(CNN) — A legendary spy plane, fearsome fighter jets and a gigantic airlifter are just some of the stars of air shows this summer and fall across the United States and Canada.
As the US marks National Aviation Day on August 19, there aren't many better ways to celebrate aviation than by experiencing an air show -- a thrilling byproduct of an industry that gives us gravity-defying machines and the men and women who fly them.
From Madras, Oregon, to Homestead, Florida -- and many destinations in between -- crowds will flip out as planes fly barrel rolls, loops, low passes and tight turns just a few thousand feet above the ground.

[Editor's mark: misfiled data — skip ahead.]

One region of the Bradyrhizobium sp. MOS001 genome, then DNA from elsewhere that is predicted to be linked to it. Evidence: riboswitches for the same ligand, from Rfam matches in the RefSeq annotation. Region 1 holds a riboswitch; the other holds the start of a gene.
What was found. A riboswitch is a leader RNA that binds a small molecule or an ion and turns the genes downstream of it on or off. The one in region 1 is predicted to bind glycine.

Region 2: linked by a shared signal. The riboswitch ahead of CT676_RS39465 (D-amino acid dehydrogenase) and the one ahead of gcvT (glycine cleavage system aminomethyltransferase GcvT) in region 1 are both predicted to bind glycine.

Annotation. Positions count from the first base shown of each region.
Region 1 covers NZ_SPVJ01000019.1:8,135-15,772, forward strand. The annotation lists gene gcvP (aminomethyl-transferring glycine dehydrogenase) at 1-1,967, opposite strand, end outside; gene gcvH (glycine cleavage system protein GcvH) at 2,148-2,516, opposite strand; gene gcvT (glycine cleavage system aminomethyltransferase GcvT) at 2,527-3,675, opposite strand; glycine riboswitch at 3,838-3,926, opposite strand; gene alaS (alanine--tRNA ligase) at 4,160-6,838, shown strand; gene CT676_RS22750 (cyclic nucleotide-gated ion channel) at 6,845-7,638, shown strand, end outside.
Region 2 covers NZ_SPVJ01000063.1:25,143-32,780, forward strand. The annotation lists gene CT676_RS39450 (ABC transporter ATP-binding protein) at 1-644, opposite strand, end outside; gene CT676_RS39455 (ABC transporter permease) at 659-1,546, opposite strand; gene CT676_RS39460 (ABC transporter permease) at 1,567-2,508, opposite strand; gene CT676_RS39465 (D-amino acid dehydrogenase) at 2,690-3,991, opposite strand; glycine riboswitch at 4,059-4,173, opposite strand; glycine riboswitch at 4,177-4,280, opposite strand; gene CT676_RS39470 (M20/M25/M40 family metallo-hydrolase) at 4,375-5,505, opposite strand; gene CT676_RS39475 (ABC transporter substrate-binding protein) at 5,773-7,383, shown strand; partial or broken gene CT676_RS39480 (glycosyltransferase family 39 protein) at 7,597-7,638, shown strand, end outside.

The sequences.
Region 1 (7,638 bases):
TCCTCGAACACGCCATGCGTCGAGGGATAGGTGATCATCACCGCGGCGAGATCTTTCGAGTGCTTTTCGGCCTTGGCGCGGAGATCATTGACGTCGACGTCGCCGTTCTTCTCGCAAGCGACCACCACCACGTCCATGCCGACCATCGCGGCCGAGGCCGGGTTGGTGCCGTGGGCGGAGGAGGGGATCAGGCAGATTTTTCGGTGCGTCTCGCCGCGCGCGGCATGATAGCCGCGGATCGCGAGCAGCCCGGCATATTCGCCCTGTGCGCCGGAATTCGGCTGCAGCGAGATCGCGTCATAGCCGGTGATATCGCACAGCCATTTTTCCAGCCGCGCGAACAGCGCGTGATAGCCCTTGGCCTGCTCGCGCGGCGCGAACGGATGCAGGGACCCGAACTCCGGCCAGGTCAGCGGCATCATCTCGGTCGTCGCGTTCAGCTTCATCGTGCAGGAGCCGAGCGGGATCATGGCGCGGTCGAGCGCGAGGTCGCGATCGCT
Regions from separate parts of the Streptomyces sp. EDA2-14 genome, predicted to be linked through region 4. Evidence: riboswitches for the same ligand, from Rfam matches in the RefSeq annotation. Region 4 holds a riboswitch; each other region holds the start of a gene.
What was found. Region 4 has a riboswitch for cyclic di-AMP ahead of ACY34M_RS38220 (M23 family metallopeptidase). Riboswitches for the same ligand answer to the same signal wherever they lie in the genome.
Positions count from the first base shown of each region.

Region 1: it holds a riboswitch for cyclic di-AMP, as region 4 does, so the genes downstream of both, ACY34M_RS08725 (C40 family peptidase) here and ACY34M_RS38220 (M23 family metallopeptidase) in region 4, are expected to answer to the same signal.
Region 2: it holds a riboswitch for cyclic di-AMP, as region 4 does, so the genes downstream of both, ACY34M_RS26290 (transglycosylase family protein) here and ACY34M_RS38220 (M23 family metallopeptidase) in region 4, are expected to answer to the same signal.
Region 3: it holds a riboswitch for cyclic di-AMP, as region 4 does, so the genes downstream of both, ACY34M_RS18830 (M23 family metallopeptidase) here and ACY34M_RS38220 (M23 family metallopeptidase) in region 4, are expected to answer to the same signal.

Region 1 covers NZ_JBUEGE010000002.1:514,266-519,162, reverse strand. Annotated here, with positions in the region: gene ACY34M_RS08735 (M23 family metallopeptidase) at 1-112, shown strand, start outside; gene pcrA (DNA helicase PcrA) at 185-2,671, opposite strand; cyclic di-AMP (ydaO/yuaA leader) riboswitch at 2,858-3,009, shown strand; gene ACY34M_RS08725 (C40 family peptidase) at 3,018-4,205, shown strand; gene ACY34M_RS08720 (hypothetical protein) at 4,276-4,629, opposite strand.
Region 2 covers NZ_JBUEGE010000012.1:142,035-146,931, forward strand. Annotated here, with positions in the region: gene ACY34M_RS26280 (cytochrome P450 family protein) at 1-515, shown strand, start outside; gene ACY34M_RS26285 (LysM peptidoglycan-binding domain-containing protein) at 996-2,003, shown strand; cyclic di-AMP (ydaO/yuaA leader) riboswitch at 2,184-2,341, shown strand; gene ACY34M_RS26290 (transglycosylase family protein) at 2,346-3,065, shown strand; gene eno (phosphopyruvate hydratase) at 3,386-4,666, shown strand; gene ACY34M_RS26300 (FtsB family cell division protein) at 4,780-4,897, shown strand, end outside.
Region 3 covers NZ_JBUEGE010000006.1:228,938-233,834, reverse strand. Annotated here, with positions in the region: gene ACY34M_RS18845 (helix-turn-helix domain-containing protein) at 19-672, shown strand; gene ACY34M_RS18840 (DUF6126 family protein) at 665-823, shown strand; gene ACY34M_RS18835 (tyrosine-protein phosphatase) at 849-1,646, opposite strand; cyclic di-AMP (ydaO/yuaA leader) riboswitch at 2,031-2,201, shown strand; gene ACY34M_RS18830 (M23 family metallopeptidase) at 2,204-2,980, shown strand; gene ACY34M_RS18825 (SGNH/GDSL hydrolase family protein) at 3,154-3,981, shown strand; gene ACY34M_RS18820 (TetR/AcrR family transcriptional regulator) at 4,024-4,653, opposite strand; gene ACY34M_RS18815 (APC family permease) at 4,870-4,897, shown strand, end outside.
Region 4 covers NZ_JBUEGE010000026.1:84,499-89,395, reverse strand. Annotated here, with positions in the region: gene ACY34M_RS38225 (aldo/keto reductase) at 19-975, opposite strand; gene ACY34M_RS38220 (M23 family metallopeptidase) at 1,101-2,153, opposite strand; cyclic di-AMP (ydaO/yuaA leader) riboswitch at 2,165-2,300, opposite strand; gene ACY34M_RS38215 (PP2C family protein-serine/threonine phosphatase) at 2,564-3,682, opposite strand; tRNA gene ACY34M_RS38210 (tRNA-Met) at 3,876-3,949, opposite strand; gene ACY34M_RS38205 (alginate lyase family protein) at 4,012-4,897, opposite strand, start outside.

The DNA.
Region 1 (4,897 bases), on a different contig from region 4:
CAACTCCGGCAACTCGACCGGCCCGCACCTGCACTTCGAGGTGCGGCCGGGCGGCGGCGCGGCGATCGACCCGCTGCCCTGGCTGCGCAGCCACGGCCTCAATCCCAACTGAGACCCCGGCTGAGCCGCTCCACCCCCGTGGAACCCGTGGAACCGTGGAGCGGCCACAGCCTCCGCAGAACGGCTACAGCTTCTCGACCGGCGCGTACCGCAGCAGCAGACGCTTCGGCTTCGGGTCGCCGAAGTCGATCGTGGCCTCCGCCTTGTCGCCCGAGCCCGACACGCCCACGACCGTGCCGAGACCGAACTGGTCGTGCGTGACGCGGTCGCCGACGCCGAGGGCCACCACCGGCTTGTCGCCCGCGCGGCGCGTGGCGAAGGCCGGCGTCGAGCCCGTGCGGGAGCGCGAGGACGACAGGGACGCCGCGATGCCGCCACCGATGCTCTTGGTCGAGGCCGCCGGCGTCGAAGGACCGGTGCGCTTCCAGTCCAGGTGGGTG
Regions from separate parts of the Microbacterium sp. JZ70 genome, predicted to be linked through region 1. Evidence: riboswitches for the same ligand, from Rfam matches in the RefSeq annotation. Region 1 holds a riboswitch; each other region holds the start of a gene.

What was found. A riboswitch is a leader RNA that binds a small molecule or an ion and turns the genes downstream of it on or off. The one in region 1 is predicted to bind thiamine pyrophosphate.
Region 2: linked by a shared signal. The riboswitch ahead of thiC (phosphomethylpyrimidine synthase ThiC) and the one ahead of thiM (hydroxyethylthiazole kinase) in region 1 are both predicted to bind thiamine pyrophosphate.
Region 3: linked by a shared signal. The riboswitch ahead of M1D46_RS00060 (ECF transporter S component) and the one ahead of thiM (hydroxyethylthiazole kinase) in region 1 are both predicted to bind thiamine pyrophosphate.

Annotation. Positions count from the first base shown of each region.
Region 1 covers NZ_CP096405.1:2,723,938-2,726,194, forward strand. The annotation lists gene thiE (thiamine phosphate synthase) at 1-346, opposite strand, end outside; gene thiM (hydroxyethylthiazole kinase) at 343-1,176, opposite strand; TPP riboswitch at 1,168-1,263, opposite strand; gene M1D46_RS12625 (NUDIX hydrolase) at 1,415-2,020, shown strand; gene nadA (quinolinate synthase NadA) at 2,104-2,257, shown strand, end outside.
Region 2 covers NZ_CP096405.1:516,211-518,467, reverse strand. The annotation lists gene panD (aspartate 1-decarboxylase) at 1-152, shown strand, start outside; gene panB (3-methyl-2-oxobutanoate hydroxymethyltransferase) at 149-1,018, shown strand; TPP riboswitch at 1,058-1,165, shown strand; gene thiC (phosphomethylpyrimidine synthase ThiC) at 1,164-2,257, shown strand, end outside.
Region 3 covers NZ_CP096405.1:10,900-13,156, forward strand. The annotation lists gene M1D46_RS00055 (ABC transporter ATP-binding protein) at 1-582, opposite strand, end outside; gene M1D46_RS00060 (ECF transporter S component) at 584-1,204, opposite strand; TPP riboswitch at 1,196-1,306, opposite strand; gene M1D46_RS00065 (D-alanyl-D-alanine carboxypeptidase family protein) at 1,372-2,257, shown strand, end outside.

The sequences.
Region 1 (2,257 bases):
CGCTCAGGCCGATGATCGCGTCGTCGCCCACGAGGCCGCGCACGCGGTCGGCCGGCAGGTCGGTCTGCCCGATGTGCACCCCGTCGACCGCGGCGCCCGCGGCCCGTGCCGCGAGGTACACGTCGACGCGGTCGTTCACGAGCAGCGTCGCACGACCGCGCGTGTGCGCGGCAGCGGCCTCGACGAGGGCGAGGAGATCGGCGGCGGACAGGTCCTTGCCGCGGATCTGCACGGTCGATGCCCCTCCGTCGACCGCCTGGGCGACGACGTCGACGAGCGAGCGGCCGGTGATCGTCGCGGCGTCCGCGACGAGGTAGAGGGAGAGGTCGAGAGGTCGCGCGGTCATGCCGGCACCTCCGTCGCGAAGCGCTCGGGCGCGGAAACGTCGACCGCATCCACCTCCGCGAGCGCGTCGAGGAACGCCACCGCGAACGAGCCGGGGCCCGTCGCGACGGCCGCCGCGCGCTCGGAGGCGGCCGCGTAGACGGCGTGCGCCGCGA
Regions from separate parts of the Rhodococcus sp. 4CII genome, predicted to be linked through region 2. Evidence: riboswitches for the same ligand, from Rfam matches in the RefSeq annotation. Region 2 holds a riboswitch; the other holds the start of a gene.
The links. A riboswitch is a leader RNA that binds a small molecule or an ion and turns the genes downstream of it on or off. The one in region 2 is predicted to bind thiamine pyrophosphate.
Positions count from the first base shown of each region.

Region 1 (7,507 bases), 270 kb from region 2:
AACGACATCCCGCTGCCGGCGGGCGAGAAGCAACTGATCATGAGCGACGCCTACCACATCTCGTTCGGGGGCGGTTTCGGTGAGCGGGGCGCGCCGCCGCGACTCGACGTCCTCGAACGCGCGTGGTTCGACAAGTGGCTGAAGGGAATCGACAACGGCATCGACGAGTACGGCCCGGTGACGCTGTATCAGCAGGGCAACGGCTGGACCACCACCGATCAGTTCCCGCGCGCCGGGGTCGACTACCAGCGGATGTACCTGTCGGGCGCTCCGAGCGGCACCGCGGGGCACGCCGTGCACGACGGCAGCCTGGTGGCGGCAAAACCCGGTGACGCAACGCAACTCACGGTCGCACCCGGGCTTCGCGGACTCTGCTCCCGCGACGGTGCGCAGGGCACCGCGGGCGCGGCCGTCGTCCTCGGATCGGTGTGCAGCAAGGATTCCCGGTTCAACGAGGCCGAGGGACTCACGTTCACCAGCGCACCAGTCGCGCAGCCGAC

If you haven't witnessed the beauty of the US Navy Blue Angels performing a four-plane diamond roll, or watched aerobatic pilot Sean D. Tucker cut a ribbon on the ground with his airplane wing -- do it. You're in for a treat.
In 1939, President Franklin Roosevelt proclaimed August 19 National Aviation Day to honor OG aviator Orville Wright on his birthday. What would Orville think about how aviation has changed since the days of the Wright brothers?
A multimillion dollar industry
But if you missed Oshkosh -- not to worry. There are still many amazing feats of flying to witness between now and the end of air show season.
For example, air shows are happening this weekend in Chicago, Edmonton, Alberta, and Camarillo, California -- to name a few. For details, see the ICAS website.
Meanwhile, below are 10 air shows happening in the coming months some of which are hopefully are taking place near you:
When: August 18-19, 10 a.m.-3 p.m.